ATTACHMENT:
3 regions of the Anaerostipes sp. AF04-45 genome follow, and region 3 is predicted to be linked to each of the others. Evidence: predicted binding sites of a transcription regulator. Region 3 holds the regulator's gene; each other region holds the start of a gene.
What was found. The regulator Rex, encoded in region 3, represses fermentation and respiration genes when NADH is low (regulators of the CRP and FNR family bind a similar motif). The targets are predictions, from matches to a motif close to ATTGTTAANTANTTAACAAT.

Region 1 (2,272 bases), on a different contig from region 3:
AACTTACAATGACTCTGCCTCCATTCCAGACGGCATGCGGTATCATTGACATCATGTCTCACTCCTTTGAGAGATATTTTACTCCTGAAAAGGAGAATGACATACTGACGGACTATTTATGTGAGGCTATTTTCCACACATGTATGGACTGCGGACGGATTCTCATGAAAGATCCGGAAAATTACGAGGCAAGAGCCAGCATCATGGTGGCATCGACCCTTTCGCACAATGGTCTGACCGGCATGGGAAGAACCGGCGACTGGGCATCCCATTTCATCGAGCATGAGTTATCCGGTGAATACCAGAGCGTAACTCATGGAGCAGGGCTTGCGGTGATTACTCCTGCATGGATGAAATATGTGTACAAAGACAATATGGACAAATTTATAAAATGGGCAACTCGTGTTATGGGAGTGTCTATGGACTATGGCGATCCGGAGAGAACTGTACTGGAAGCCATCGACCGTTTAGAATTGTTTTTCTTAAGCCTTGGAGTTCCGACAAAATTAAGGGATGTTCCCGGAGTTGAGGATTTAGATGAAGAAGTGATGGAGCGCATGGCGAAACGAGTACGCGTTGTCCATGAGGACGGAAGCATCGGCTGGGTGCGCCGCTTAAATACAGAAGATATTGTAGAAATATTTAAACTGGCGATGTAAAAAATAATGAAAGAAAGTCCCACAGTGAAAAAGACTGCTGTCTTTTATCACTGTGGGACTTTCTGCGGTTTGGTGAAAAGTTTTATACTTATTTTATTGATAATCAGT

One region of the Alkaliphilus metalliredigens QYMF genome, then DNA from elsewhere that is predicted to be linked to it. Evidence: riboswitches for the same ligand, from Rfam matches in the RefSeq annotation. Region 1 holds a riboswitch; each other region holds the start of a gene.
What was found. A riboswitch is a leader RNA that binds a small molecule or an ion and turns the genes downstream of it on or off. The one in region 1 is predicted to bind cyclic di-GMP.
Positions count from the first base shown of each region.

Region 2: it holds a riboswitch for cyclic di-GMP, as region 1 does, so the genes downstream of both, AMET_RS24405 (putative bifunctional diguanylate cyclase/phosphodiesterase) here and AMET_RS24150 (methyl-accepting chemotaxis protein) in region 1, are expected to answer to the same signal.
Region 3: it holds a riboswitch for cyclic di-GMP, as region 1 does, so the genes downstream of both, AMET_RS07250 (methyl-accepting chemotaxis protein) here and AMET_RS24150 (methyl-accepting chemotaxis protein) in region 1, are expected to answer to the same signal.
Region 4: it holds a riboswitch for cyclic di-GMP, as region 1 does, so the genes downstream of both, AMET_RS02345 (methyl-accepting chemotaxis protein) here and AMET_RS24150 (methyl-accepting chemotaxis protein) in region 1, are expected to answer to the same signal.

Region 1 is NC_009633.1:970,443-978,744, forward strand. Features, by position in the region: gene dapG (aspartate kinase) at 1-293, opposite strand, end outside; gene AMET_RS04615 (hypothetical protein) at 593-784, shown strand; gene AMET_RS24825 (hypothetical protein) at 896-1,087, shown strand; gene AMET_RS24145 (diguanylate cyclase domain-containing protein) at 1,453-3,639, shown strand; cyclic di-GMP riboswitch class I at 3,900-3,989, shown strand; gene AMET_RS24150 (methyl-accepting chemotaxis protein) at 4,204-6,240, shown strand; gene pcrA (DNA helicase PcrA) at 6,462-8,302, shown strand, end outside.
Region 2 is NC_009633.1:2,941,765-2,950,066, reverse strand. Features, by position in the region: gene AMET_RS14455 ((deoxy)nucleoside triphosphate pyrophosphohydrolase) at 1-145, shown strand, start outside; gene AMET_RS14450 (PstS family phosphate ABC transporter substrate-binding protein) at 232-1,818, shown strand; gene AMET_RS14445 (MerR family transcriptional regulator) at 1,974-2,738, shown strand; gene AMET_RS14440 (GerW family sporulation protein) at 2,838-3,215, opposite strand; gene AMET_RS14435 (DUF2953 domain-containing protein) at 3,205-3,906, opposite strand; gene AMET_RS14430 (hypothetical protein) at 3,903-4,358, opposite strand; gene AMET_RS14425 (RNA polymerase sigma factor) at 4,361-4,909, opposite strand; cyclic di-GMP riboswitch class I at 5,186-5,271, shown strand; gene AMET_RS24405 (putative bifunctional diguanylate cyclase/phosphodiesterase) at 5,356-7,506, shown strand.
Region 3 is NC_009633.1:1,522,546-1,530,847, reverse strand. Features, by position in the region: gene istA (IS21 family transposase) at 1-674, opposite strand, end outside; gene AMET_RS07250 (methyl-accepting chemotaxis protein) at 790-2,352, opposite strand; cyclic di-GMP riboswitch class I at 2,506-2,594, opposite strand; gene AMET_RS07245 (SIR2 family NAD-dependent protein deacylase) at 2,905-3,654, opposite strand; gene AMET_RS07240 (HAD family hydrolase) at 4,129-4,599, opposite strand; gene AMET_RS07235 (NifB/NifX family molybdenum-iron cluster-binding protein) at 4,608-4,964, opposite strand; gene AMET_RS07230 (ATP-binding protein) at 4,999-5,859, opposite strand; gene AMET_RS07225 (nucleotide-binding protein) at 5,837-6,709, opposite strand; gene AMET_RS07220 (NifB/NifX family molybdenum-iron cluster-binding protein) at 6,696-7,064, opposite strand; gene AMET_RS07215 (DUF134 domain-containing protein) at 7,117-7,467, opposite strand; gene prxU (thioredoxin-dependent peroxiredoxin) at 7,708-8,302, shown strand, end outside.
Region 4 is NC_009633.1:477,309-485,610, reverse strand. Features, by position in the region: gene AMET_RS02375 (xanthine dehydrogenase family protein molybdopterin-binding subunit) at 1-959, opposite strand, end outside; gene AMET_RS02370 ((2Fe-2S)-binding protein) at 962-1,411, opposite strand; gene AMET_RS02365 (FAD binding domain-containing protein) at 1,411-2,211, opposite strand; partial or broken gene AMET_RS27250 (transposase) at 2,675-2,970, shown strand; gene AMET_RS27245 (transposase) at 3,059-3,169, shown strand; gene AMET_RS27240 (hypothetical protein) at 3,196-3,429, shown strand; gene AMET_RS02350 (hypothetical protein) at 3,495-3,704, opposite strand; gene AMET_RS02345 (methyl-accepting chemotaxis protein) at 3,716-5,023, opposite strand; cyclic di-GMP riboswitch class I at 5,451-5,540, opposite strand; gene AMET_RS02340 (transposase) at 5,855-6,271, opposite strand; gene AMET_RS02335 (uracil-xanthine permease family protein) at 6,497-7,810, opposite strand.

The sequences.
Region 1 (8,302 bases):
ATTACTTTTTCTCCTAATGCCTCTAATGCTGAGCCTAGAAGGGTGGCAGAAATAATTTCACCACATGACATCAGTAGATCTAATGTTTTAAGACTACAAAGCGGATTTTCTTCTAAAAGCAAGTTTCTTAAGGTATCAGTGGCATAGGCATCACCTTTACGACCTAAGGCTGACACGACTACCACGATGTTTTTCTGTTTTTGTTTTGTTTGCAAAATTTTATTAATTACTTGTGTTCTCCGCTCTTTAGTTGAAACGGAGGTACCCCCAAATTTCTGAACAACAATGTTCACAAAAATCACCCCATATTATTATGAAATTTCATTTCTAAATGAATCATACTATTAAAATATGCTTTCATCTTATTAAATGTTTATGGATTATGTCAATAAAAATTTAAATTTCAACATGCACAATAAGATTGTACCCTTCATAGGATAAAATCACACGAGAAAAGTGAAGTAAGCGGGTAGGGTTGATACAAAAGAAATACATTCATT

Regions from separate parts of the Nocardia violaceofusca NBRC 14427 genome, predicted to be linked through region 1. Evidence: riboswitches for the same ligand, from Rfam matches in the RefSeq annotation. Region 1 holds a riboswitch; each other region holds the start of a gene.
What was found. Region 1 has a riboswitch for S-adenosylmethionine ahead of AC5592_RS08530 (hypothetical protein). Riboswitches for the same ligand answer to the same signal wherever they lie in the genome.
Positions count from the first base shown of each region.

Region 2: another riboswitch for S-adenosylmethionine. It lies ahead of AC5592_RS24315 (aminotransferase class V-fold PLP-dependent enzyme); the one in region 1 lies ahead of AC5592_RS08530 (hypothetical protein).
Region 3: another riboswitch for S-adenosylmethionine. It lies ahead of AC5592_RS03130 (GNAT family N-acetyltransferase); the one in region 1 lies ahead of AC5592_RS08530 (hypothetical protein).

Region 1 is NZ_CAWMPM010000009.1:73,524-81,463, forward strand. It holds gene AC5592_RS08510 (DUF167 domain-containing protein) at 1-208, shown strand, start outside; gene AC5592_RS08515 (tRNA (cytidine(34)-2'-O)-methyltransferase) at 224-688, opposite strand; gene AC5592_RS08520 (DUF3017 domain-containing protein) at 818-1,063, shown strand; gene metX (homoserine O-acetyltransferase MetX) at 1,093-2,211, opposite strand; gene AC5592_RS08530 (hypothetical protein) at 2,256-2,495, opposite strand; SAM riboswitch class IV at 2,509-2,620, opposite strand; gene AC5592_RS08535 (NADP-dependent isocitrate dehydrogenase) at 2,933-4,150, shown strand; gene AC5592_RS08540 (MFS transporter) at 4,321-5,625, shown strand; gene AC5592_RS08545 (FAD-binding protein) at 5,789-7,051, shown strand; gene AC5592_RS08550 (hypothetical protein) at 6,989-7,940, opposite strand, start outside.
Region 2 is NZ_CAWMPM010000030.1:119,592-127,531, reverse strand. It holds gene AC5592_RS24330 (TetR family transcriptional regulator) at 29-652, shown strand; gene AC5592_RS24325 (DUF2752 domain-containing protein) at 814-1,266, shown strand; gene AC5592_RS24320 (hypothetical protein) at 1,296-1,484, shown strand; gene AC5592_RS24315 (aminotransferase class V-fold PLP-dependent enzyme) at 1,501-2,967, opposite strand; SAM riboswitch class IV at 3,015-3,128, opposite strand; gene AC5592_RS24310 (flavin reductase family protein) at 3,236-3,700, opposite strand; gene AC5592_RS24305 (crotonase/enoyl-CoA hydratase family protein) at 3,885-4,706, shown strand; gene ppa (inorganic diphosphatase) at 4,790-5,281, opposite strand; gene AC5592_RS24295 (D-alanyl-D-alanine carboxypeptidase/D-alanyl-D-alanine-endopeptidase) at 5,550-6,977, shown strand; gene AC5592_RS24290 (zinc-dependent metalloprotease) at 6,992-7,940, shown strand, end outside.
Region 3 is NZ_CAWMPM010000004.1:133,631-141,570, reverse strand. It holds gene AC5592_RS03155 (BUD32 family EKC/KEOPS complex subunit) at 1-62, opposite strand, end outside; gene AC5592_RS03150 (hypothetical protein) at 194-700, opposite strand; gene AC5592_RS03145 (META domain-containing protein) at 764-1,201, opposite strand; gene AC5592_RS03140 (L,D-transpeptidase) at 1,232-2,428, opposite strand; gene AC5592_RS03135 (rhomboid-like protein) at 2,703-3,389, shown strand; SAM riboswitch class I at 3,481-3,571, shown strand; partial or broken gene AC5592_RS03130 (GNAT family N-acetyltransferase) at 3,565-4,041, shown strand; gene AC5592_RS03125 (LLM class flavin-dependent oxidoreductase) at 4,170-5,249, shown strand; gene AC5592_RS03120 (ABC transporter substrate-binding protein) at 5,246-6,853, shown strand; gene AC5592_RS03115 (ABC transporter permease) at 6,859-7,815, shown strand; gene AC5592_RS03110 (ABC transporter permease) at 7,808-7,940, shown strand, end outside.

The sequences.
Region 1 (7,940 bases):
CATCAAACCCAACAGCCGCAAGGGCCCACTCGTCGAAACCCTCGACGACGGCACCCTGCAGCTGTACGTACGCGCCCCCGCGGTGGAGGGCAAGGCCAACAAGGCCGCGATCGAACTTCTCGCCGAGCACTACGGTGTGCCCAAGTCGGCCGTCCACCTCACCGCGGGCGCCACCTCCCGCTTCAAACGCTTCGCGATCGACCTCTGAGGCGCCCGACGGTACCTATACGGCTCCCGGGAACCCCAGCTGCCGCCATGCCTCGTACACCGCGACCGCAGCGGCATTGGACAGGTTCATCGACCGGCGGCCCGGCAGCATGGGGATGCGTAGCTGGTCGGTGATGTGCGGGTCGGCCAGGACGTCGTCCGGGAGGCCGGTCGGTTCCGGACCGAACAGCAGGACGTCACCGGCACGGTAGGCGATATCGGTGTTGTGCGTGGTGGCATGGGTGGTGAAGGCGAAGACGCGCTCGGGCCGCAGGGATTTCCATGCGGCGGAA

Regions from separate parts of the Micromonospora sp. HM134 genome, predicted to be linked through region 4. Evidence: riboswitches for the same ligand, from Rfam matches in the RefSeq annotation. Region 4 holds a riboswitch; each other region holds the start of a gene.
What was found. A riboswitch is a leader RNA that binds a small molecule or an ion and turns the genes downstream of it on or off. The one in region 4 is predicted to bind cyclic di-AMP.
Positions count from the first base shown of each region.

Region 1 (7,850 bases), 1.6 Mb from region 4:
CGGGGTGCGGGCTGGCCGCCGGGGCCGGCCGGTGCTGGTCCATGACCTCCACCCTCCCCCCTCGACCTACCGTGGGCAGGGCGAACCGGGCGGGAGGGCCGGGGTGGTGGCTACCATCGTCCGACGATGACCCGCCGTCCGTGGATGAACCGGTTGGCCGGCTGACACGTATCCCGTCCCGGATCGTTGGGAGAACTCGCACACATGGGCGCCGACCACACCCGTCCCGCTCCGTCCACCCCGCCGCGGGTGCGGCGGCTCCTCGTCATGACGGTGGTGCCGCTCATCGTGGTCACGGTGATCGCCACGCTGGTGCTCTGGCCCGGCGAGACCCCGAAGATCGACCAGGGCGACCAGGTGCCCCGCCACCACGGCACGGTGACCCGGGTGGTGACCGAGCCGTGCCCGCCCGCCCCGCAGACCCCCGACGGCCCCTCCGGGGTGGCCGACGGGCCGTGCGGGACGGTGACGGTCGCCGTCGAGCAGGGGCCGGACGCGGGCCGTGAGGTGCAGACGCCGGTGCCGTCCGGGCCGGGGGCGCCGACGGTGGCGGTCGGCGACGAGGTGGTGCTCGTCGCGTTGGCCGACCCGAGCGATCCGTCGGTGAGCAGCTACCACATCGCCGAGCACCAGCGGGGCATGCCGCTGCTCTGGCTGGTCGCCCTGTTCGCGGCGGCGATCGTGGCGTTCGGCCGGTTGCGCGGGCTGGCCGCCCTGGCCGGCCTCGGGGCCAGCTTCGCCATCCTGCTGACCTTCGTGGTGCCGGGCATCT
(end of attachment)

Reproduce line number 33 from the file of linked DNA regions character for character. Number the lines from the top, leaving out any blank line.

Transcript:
CGGGGTGCGGGCTGGCCGCCGGGGCCGGCCGGTGCTGGTCCATGACCTCCACCCTCCCCCCTCGACCTACCGTGGGCAGGGCGAACCGGGCGGGAGGGCCGGGGTGGTGGCTACCATCGTCCGACGATGACCCGCCGTCCGTGGATGAACCGGTTGGCCGGCTGACACGTATCCCGTCCCGGATCGTTGGGAGAACTCGCACACATGGGCGCCGACCACACCCGTCCCGCTCCGTCCACCCCGCCGCGGGTGCGGCGGCTCCTCGTCATGACGGTGGTGCCGCTCATCGTGGTCACGGTGATCGCCACGCTGGTGCTCTGGCCCGGCGAGACCCCGAAGATCGACCAGGGCGACCAGGTGCCCCGCCACCACGGCACGGTGACCCGGGTGGTGACCGAGCCGTGCCCGCCCGCCCCGCAGACCCCCGACGGCCCCTCCGGGGTGGCCGACGGGCCGTGCGGGACGGTGACGGTCGCCGTCGAGCAGGGGCCGGACGCGGGCCGTGAGGTGCAGACGCCGGTGCCGTCCGGGCCGGGGGCGCCGACGGTGGCGGTCGGCGACGAGGTGGTGCTCGTCGCGTTGGCCGACCCGAGCGATCCGTCGGTGAGCAGCTACCACATCGCCGAGCACCAGCGGGGCATGCCGCTGCTCTGGCTGGTCGCCCTGTTCGCGGCGGCGATCGTGGCGTTCGGCCGGTTGCGCGGGCTGGCCGCCCTGGCCGGCCTCGGGGCCAGCTTCGCCATCCTGCTGACCTTCGTGGTGCCGGGCATCT